Reflecting on the words of the Ontario Catholic Bishops in their 1988 pastoral letter, “This Moment of Promise,” re-elected Chairperson Patrick Daly, in his Initial Address at the December 5 Initial Meeting of the Hamilton-Wentworth Catholic District School Board, called them “an important reminder that although the current reality of Catholic Education has changed, the mission remains the same.”
He added that trustees, who have pledged this year to ‘Renew the Promise’ of publicly funded Catholic education, must look at emerging trends in order to prepare for a much different future and ensure our schools remain vibrant.
“I identify these emerging trends so as to contribute to the dialogue of ‘Renewing the Promise,’ and to help to ensure Catholic schools ‘maintain vitality’ and are well prepared for a different future,” said Daly. “I do so as well to encourage conversation and action at both the system and school level. Finally, I do so out of my understanding of the critical importance of Christian witness in the realization of our mission and appreciation for the distinct vocations and outstanding service of teachers and other staff.”
It is in this context that he suggested the Board study the impact of emerging trends, which include increased centralization, an increased decline in social structures, as well as an increased reliance on technology.
The first two, Daly said, can serve to diminish local autonomy/flexibility and community, both of which are crucial to the realization of the mission of Catholic education in Hamilton-Wentworth. Increased centralization is the result of policies at the provincial level, board and school level, and together with other forces, has diminished participation in many important social structures.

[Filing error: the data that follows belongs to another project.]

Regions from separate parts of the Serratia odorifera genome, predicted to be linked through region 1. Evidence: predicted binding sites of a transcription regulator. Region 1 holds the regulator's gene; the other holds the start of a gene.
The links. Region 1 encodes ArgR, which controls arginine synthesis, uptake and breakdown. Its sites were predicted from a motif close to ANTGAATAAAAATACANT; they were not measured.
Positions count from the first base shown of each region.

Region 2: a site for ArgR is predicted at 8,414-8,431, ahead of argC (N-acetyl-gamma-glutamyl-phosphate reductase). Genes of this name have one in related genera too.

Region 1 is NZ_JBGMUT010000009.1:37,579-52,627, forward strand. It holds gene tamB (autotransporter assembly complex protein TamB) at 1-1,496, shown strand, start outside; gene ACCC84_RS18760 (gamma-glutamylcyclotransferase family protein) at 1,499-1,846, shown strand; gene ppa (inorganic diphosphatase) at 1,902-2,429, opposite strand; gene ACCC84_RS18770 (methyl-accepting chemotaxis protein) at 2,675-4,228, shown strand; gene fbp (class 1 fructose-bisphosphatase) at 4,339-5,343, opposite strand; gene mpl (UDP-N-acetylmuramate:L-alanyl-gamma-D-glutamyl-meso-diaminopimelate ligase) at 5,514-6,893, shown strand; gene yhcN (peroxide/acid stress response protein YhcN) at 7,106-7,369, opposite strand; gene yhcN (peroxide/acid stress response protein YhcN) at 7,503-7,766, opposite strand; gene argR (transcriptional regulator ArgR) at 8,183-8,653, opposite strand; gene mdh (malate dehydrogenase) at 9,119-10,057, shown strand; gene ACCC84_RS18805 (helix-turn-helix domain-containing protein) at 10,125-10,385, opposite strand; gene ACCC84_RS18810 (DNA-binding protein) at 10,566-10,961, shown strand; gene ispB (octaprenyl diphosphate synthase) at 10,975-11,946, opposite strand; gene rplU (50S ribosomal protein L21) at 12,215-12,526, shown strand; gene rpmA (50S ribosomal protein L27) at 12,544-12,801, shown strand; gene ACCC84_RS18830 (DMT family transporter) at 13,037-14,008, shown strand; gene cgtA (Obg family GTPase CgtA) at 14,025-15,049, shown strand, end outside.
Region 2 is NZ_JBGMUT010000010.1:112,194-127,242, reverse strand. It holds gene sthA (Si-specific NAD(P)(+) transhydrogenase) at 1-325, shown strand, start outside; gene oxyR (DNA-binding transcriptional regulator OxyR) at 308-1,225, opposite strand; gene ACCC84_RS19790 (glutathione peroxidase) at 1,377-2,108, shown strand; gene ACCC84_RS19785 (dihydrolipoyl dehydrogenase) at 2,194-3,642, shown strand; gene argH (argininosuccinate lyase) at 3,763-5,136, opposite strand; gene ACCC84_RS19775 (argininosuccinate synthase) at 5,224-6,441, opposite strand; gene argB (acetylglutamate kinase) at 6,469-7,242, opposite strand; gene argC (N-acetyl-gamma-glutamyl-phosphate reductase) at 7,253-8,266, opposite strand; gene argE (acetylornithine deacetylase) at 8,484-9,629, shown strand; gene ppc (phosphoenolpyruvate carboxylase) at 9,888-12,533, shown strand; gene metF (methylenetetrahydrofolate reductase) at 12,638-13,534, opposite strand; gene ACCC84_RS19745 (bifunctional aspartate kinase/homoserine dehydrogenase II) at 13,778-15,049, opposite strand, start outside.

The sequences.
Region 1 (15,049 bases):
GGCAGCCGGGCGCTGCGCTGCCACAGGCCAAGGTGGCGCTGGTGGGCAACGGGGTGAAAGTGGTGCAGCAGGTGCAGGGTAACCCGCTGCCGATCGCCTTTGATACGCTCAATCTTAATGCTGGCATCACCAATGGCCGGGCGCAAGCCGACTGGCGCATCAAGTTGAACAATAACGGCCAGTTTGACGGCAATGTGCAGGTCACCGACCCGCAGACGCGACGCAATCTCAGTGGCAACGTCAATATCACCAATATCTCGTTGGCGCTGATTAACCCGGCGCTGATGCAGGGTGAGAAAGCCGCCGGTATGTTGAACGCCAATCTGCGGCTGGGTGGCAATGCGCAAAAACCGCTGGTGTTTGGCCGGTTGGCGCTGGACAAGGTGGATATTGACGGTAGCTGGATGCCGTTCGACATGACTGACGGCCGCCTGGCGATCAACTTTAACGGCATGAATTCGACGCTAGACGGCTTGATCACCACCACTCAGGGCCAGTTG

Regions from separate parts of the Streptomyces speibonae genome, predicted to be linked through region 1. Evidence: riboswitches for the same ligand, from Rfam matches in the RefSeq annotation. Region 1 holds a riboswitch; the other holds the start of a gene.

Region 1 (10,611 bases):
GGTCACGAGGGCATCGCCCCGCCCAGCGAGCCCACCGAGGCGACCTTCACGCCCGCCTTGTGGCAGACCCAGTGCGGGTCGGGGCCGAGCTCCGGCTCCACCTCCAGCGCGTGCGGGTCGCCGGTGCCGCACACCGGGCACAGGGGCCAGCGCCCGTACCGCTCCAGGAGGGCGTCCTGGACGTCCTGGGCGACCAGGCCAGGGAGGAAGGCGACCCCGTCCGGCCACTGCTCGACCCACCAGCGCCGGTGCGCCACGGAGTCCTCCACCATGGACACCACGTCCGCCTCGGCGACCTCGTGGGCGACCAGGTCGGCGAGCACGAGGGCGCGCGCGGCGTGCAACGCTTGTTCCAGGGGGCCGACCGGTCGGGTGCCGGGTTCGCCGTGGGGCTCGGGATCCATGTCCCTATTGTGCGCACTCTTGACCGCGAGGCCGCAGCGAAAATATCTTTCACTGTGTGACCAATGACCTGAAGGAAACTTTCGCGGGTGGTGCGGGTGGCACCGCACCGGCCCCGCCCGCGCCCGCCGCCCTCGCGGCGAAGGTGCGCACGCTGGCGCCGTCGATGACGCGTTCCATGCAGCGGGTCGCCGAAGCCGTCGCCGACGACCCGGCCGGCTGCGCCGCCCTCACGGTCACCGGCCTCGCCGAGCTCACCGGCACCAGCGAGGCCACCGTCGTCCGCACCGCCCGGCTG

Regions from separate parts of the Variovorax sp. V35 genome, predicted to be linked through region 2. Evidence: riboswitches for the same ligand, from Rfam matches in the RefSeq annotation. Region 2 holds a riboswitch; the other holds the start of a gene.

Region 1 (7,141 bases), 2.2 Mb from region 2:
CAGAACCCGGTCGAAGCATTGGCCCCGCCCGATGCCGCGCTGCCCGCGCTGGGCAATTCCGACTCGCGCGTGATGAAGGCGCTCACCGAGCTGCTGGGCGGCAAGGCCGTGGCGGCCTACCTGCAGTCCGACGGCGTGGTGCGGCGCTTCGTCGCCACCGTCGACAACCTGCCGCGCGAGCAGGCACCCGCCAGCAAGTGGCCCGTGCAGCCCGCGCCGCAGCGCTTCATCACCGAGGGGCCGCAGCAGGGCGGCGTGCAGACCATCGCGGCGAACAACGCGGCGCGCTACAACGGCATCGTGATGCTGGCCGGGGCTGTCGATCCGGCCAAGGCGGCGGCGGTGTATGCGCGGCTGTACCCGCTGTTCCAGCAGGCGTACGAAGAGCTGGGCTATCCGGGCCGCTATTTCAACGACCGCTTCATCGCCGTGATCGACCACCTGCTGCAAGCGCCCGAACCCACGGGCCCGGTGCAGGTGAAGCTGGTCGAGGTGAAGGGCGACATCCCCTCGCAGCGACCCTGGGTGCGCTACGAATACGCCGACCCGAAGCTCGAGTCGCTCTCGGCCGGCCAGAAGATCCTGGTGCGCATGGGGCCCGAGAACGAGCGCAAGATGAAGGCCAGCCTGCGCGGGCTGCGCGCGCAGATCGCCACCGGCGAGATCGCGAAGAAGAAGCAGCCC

Suggesting that challenges are also opportunities, he urged Catholic schools to harness the unique partnership of home, school and church to support and promote opportunities for Adult Faith Formation.
Indicating that academic and co-curricular excellence is one of the pillars upon which Catholic education has been built, Daly added that another hallmark of Catholic education has been its commitment to programs in support of the disadvantaged and hurting, such as the Equal Opportunities Initiative, Mental Health, and Each Belongs.
Faith formation and spiritual renewal form an essential component of this vision, he added, commending teachers and other staff whose efforts have ensured that all students realize their fullness of humanity of which Jesus Christ is the model.
Citing the third emerging trend – the increased use of technology – the Chairperson suggested that here technology and social media present a very real opportunity in promoting the faith, particularly with older students and adults.
Daly concluded his address with words of thanks to Bishop Crosby, his fellow Trustees, Director of Education David Hansen, Associate Director of Corporate Services Paola Pace-Gubekjian and members of Senior Administration, clergy and religious sisters, principals/vice-principals, administrative support staff, teachers and school staff, and parents and students “whose active engagement is central to the realization of the mission of our school system.”
Quoting Pope Francis, Daly recited: “We cannot live without hope and education generates hope. In fact, education gives birth, it helps grow, it’s part of the dynamic of giving life.”
“It is my prayer that our decisions this year and commitment to faith formation serve to inspire hope and contribute to the crucially important cause of ‘Renewing the Promise’ of the precious gift of publicly funded Catholic Education,” he added.
In other business, John Valvasori, Trustee for Ward 8, was elected Vice-Chairperson of the Board and Tony Perri, Trustee for Wards 3 & 4, was elected Chairperson of the Religion, Family Life and Instructional Services Committee.